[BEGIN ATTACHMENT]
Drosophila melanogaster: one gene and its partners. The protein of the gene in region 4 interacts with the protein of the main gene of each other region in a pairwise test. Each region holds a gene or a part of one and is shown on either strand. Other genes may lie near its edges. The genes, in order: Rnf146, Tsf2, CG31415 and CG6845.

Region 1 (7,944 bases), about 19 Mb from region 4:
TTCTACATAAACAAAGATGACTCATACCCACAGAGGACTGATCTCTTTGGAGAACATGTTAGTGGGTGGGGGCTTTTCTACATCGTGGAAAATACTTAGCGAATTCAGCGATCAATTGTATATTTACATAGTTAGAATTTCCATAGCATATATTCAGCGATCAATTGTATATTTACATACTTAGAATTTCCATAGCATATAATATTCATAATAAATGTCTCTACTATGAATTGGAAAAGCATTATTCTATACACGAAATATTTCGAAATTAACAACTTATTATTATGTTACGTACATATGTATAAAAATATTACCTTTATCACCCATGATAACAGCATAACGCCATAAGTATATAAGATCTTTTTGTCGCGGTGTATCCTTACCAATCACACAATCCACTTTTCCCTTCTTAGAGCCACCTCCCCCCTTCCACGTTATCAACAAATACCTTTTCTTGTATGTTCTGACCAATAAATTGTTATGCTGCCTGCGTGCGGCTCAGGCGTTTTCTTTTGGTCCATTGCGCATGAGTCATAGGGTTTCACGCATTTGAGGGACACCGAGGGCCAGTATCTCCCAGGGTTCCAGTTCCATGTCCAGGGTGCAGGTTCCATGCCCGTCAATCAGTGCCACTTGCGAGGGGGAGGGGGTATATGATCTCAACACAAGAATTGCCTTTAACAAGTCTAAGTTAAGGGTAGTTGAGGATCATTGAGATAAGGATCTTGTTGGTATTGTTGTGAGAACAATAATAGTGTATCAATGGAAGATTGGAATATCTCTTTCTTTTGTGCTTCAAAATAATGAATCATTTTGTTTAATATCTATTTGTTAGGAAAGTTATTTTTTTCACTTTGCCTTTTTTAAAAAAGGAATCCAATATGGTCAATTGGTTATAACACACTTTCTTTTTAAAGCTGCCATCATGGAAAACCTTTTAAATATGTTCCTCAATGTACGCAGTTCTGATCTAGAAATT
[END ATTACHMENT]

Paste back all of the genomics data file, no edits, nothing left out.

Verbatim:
Drosophila melanogaster: one gene and its partners. The protein of the gene in region 4 interacts with the protein of the main gene of each other region in a pairwise test. Each region holds a gene or a part of one and is shown on either strand. Other genes may lie near its edges. The genes, in order: Rnf146, Tsf2, CG31415 and CG6845.

Region 1 (7,944 bases), about 19 Mb from region 4:
TTCTACATAAACAAAGATGACTCATACCCACAGAGGACTGATCTCTTTGGAGAACATGTTAGTGGGTGGGGGCTTTTCTACATCGTGGAAAATACTTAGCGAATTCAGCGATCAATTGTATATTTACATAGTTAGAATTTCCATAGCATATATTCAGCGATCAATTGTATATTTACATACTTAGAATTTCCATAGCATATAATATTCATAATAAATGTCTCTACTATGAATTGGAAAAGCATTATTCTATACACGAAATATTTCGAAATTAACAACTTATTATTATGTTACGTACATATGTATAAAAATATTACCTTTATCACCCATGATAACAGCATAACGCCATAAGTATATAAGATCTTTTTGTCGCGGTGTATCCTTACCAATCACACAATCCACTTTTCCCTTCTTAGAGCCACCTCCCCCCTTCCACGTTATCAACAAATACCTTTTCTTGTATGTTCTGACCAATAAATTGTTATGCTGCCTGCGTGCGGCTCAGGCGTTTTCTTTTGGTCCATTGCGCATGAGTCATAGGGTTTCACGCATTTGAGGGACACCGAGGGCCAGTATCTCCCAGGGTTCCAGTTCCATGTCCAGGGTGCAGGTTCCATGCCCGTCAATCAGTGCCACTTGCGAGGGGGAGGGGGTATATGATCTCAACACAAGAATTGCCTTTAACAAGTCTAAGTTAAGGGTAGTTGAGGATCATTGAGATAAGGATCTTGTTGGTATTGTTGTGAGAACAATAATAGTGTATCAATGGAAGATTGGAATATCTCTTTCTTTTGTGCTTCAAAATAATGAATCATTTTGTTTAATATCTATTTGTTAGGAAAGTTATTTTTTTCACTTTGCCTTTTTTAAAAAAGGAATCCAATATGGTCAATTGGTTATAACACACTTTCTTTTTAAAGCTGCCATCATGGAAAACCTTTTAAATATGTTCCTCAATGTACGCAGTTCTGATCTAGAAATT